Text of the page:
The description of Space Opera looked entertaining: the fate of humanity hanging on how we do in a Eurovision-type performance. Unfortunately, I didn’t find the book living up to the promise of its description. Then again, I’m middle-age, have never seen a Eurovision competition, and don’t enjoy absurdity or surrealism. Finally, the writing style sounds too much like Douglas Adams, of The Hitchhiker’s Guide to the Universe, and even Adams can grate on my nerves after a while.
The novel consists of two stories that weave together into the third main story. First, it is an exploration of the history of and behind the Metagalactic Grand Prix, and all of the different races that have participated in it. Valente shows that she is comfortable in the science fiction genre, there are multiple races, all of them wildly different, all of them extraordinarily strange, and none of them predisposed to like, or hate, Earth and humanity. It’s a strange, strange universe that Valente gives us.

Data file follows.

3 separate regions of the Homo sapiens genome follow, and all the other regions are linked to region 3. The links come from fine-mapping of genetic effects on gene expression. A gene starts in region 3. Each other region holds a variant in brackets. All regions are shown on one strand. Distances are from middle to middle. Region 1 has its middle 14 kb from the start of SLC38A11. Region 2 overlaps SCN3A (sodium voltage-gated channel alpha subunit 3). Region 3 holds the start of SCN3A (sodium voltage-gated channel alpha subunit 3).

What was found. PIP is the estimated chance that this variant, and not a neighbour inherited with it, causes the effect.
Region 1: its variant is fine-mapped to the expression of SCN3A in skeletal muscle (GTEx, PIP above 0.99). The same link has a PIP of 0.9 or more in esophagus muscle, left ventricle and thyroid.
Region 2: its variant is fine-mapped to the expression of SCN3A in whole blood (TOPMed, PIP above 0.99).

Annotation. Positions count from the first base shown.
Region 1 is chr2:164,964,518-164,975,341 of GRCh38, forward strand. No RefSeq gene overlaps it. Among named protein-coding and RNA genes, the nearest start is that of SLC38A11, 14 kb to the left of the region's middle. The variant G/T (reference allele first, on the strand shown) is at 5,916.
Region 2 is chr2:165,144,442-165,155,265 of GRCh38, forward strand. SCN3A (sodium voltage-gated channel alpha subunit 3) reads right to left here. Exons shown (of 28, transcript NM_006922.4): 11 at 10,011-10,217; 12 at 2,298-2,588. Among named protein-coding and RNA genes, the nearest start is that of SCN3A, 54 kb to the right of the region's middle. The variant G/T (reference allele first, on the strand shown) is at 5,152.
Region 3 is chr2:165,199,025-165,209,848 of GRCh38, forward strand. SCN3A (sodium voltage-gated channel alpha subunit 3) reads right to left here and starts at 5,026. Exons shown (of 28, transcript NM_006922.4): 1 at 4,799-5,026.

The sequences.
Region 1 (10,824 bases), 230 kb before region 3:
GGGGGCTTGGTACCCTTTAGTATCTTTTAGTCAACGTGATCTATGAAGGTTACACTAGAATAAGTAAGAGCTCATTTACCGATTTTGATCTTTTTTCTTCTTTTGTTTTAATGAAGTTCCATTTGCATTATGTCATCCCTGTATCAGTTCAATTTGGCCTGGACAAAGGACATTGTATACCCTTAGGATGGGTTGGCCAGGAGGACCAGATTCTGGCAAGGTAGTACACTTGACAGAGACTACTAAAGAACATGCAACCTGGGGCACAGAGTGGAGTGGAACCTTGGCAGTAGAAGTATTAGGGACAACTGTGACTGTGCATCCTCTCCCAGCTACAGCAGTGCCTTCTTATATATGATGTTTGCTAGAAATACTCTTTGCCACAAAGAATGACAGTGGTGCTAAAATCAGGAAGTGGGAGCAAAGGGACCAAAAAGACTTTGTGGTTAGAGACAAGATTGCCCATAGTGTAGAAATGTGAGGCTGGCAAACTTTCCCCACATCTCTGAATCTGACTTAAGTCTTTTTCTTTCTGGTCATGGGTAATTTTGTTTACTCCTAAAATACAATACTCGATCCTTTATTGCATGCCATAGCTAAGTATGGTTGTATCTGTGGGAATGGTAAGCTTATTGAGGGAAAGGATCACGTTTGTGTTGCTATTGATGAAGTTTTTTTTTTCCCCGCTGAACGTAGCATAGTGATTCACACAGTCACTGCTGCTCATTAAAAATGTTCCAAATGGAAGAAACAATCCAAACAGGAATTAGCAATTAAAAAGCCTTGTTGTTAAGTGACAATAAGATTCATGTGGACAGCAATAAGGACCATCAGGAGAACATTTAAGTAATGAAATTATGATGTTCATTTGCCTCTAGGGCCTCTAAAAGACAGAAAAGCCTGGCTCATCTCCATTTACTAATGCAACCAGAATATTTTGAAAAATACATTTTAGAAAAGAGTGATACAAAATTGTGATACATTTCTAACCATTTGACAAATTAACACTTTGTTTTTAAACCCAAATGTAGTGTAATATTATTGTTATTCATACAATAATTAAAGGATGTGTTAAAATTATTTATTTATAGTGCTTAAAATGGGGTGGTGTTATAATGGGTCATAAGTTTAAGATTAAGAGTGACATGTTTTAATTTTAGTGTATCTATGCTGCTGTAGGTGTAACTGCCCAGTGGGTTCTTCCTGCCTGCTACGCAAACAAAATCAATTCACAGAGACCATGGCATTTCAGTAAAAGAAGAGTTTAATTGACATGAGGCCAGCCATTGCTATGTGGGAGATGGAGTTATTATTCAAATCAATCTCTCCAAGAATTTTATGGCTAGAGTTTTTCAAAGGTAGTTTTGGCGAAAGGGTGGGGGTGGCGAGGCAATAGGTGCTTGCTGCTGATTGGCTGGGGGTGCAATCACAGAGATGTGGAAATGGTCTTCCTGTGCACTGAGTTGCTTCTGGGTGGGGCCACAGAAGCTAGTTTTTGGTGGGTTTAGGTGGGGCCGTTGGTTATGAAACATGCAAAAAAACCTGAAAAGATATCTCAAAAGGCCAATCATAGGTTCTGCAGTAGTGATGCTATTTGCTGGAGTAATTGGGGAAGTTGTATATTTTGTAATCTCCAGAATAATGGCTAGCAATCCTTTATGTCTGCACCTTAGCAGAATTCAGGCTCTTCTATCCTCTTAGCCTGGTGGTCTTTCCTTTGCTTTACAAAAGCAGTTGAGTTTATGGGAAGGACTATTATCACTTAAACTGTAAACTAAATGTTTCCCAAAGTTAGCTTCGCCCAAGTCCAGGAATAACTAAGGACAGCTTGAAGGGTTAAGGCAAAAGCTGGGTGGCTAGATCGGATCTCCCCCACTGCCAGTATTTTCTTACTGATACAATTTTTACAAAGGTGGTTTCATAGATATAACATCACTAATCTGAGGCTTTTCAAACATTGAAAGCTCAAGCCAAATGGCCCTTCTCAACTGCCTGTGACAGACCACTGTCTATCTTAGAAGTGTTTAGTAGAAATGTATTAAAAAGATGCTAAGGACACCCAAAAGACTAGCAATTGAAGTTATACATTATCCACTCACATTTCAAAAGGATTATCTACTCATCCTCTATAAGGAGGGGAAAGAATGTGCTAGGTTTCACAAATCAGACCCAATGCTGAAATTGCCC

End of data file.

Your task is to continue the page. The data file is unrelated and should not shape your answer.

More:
The second story is that of Decibel Jones and the Absolute Zeroes, three musicians who had one hit many years ago. The band has broken up: Dess tries to continue as a solo artist, Mira dies, and Oort goes “straight”. The stories of their lives could come straight out of the gossip magazines. But when, through the standard absurdity, the band is called to represent Earth, they rise, or try to rise, to the challenge.
The main question of the book is, as Valente asks, “Do you have enough empathy and yearning and desperation to connect to others outside yourself and scream into the void in four-part harmony? … Do you have soul?”
Without giving away how Dess and Oort, and the aliens who try to help and hinder them do, and while admitting that I didn’t much care for the book, won’t be rereading it, and only finished it to write this review, I will tell you this. Valente does have soul, a lot of it.
Valente, Catherynne M. Space Opera. New York, MY: Saga Press, 2018. Kindle edition. Amazon.